Duncan Lomas of Vartanian Custom Cabinets has been designing kitchens for 30 years. He recalls the rudimentary bench seating at the table of his childhood home, and remarks at how this “retro” style has become a lot more sophisticated, often incorporating nice millwork and upholstery. “Banquettes are a bit of a fashion statement,” he says, noting that back in the day they were usually just painted plywood. “They’re going into a lot nicer houses than in the past.”
But practicality is just as important as aesthetics. “A banquette is an ingenious way to use space. It doesn’t take up as much space as a table and chairs, and it can add storage,” observes Lomas. “A banquette has a nice, cozy appeal.”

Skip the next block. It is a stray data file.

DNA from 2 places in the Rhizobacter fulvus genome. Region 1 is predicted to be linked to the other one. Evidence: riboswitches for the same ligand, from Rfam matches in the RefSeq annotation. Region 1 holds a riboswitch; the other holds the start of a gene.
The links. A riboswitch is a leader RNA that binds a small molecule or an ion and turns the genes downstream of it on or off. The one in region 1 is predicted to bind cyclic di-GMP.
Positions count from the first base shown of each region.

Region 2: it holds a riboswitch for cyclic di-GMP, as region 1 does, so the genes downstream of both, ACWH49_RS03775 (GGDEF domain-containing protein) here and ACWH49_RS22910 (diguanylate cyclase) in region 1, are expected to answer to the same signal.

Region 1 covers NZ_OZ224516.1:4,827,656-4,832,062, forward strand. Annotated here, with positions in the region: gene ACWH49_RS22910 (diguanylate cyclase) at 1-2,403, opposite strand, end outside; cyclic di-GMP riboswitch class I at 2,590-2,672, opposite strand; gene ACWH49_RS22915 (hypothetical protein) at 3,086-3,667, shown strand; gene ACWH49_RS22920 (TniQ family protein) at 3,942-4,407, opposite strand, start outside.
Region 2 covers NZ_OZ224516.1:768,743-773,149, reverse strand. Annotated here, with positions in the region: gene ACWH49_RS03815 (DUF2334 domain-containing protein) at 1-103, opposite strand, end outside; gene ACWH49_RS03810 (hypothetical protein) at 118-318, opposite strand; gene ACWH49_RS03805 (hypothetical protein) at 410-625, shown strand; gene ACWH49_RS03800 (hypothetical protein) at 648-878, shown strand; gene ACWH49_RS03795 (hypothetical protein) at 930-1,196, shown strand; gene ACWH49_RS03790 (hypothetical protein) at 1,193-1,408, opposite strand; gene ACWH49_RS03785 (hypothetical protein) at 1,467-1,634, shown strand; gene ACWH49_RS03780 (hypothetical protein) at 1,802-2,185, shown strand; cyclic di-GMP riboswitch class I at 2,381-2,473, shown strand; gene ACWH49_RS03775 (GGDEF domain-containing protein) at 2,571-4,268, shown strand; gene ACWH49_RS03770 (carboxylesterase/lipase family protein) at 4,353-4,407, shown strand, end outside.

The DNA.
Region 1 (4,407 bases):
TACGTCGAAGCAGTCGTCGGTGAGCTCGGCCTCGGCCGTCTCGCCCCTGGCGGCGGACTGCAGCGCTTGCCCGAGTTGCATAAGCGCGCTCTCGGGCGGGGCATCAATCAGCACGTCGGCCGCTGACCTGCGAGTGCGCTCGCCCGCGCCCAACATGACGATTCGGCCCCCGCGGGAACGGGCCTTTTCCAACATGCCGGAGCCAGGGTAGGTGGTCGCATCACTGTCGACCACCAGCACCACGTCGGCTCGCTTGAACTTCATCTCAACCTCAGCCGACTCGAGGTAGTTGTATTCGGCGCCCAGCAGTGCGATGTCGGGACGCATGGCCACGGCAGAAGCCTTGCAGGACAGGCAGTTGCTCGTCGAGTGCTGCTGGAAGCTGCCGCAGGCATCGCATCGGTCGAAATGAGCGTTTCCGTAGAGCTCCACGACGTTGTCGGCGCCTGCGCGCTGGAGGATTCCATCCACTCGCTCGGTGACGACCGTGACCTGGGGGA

There was a time not too long ago when having an island in the kitchen that contrasted with the rest of the cabinetry was considered daring. Now, not only is this almost de rigueur, but having two tones is just a starting point. “The open nature of kitchens lends itself to mixing finishes,” says Mark Haddad, “[the look] is more furniture-like.” Designer Michael Tcherniavski agrees, explaining that at his company, SieMatic, the question is always, “Why don’t we start by designing something that would actually, physically go with other things in the open space? It doesn’t necessarily need to match the style of the house, but it needs to respect it.”